REVIEW / CONCERT
HACKEN LEE & JOEY YUNG LIVE AROUND THE WORLD IN SINGAPORE
Resorts World Ballroom
The popularity of Cantopop might have declined since its glory days in the 1980s and 1990s, but Hong Kong singers Hacken Lee and Joey Yung showed that the genre has not lost its glow.
During a concert lasting more than three hours and attended by about 5,000 fans, the two Cantopop royalty kept the audience enraptured with their melodious ballads.
Not surprisingly, the show revolved around the theme of love, with Lee, 48, and Yung, 36, weaving their songs together to portray the different phases of a relationship.
Through about 40 mostly Cantonese and a few Mandarin songs, the duo explored practically every aspect of modern love - the rush and joy of getting together, doubts and insecurities of relationships, pain of break-ups and sadness in moving on.
The "men are from Mars, women are from Venus" message was clear right from the opening song Unknown, when Lee and Yung emerged at the same time, ready for battle.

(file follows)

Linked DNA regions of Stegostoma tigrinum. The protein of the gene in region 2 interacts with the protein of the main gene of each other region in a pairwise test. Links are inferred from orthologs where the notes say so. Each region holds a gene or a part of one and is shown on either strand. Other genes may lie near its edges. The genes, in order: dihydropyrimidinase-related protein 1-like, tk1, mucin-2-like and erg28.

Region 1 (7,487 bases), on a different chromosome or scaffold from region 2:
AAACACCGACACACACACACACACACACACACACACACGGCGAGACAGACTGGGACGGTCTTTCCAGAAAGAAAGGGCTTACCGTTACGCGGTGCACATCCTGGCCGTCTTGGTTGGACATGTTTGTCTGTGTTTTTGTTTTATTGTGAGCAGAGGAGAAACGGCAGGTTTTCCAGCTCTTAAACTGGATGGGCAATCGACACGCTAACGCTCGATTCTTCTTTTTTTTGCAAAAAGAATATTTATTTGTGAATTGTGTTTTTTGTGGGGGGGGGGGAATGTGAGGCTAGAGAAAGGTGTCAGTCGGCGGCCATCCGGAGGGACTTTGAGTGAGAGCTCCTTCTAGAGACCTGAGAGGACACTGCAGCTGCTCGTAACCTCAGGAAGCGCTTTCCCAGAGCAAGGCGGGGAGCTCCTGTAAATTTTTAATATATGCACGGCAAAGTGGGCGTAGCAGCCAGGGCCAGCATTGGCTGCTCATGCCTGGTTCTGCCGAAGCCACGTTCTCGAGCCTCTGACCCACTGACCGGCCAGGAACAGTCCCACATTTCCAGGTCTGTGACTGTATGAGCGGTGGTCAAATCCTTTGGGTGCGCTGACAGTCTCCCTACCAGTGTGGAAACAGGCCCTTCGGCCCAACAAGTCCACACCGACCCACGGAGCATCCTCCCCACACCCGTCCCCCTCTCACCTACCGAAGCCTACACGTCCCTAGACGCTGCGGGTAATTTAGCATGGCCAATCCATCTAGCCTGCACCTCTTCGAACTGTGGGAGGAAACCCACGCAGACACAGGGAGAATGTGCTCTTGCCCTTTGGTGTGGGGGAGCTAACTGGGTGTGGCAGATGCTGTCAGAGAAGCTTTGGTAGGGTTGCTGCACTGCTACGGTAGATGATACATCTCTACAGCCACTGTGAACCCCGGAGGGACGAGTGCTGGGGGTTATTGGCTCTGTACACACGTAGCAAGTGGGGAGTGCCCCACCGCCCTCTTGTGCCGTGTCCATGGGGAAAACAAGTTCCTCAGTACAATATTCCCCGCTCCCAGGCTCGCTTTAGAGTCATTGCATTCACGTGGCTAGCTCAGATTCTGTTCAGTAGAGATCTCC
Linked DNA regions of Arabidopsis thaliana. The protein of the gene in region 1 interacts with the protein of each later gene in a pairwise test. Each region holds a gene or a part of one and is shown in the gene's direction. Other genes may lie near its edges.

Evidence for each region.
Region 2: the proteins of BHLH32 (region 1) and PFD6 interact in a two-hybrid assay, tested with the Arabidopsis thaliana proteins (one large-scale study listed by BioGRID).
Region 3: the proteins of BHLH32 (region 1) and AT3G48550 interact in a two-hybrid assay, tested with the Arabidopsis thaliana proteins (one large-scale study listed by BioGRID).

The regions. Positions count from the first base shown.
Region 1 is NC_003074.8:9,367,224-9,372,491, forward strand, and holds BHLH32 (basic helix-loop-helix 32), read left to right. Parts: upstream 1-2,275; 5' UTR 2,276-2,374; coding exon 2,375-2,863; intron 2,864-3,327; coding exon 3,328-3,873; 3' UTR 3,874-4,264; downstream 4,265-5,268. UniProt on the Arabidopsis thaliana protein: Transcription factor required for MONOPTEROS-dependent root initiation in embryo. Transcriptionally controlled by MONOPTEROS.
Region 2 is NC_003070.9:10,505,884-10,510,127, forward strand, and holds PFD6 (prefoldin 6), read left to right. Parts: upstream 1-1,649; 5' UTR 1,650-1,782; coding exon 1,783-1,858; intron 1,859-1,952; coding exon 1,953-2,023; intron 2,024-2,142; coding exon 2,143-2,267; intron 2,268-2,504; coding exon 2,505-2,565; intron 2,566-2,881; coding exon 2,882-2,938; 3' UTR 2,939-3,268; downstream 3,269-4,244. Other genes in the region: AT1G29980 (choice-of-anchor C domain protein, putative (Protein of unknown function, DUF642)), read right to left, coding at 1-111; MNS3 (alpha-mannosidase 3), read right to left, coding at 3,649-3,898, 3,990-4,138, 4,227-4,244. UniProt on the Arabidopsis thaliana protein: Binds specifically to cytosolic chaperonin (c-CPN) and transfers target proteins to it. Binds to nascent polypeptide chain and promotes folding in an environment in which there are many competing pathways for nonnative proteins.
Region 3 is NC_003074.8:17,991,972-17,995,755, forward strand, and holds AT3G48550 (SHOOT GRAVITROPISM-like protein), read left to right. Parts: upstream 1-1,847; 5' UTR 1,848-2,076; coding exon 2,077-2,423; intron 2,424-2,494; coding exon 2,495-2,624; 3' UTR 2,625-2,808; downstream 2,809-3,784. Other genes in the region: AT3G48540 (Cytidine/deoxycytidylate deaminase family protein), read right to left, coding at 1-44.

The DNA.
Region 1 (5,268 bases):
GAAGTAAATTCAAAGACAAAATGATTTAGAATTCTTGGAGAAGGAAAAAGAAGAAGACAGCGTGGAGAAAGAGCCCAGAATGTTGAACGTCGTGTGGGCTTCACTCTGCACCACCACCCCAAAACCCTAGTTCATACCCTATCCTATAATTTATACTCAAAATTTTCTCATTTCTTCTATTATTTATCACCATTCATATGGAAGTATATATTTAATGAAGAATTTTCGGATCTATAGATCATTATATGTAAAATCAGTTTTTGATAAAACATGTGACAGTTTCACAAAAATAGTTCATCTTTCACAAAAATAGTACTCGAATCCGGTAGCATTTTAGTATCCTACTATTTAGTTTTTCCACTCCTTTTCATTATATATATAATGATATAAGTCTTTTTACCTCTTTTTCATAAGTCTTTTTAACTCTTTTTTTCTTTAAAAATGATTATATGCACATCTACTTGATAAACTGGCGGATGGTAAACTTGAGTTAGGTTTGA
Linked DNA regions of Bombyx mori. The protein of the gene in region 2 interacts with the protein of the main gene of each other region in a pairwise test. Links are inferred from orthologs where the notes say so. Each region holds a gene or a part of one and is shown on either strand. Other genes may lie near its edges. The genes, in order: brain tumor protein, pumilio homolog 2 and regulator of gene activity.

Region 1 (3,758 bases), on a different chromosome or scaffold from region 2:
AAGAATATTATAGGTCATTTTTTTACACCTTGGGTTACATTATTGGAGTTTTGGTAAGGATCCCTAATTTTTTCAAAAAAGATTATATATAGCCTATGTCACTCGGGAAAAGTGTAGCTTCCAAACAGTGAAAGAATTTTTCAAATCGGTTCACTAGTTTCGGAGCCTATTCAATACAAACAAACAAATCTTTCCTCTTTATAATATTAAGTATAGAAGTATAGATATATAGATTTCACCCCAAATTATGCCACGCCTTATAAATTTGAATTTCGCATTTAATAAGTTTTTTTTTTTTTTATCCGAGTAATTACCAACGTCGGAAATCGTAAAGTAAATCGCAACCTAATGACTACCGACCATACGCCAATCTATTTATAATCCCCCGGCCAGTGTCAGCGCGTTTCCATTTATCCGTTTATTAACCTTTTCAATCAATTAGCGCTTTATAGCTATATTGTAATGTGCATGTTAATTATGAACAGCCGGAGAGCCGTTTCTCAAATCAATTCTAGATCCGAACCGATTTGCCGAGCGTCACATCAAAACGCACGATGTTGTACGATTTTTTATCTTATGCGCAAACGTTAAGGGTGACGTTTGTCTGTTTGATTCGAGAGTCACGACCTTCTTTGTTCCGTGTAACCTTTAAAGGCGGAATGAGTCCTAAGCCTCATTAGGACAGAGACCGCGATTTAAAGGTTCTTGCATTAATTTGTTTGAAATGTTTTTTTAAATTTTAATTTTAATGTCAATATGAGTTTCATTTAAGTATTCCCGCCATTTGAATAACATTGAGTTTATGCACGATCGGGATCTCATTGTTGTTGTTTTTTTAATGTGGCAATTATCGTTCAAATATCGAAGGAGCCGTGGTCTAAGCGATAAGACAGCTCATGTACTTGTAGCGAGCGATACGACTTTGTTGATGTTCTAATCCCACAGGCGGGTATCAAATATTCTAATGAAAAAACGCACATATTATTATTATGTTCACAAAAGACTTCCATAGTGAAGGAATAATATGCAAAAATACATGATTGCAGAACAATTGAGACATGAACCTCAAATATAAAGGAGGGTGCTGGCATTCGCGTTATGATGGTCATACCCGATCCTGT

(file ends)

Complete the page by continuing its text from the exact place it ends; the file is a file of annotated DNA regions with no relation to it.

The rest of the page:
Although some of their dance moves belonged to the last century, the veterans handled the challenging choreography with aplomb, with Lee lifting Yung off the ground on a few occasions.
Their many duets gave their fans a night to remember, his rich tenor the perfect balance to her mezzosoprano pipes.
Although Lee is married and Yung has a boyfriend, they have been labelled "work spouses".
They have been friends for more than a decade and their chemistry was obvious. During the show, he teased her about her Mandarin and she returned with a playful quip about how the song Ugly might be a reference to his looks. All in good fun.
Even when one was singing a solo number, the other usually remained on stage, swaying to the music. It was clear this was a joint concert, not a double bill.
Followers of the popular Chinese singing contest reality show I Am A Singer's latest season, which Lee and Yung took part in, were not disappointed.
The duo performed a few numbers from the show, such as a cover of Jay Chou's The Promised Love, which they sang as a duet.
While the set list featured mostly their own songs, there were also a few treats, such as the duet Hard To Love, originally sung by Jacky Cheung and the late Anita Mui.
Lee also performed the classic Chase, by the late Leslie Cheung, to some of the loudest applause of the night.